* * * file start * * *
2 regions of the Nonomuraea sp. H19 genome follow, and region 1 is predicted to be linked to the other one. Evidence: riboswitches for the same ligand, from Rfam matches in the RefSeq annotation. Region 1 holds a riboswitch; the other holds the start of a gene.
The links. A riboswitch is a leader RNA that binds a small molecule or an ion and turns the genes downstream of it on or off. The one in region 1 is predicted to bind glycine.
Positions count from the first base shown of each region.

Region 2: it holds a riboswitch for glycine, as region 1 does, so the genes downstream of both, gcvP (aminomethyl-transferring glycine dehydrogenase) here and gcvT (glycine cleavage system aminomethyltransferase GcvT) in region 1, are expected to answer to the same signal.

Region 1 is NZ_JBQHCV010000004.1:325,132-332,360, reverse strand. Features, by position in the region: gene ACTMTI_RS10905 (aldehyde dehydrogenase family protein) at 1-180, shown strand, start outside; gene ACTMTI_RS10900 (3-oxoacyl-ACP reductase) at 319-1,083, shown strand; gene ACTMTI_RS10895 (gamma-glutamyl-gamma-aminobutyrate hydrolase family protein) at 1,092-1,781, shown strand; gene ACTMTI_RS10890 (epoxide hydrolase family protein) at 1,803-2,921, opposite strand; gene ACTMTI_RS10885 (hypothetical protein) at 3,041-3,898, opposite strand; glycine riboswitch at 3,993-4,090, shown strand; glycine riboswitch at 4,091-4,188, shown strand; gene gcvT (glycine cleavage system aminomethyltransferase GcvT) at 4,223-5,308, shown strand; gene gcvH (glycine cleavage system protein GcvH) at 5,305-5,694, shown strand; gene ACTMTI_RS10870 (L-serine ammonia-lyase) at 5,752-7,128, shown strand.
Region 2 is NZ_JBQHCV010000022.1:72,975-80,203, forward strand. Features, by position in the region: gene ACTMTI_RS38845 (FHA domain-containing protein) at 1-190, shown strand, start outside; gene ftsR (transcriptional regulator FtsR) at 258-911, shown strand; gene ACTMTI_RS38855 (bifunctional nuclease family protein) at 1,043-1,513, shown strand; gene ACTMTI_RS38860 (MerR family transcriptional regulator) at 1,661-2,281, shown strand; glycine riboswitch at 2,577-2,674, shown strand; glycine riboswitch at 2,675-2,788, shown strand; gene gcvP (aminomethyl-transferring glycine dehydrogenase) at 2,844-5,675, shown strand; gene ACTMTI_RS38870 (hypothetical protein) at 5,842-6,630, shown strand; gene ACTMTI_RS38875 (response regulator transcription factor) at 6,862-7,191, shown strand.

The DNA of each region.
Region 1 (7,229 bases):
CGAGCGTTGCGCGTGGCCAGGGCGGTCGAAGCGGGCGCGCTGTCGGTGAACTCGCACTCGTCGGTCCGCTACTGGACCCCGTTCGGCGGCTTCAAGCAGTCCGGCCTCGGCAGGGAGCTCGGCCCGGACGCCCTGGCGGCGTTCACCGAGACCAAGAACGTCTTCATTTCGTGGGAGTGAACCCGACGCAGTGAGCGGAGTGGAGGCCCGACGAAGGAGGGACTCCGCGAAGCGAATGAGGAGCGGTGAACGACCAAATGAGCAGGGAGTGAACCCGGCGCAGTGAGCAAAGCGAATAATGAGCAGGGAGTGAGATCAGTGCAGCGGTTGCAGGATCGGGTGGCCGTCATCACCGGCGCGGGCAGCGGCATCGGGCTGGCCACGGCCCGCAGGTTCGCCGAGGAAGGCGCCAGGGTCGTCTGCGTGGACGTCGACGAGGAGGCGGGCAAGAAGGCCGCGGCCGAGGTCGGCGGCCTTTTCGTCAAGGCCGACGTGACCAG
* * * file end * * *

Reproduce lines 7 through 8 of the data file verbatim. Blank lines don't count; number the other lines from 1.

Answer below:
The DNA of each region.
Region 1 (7,229 bases):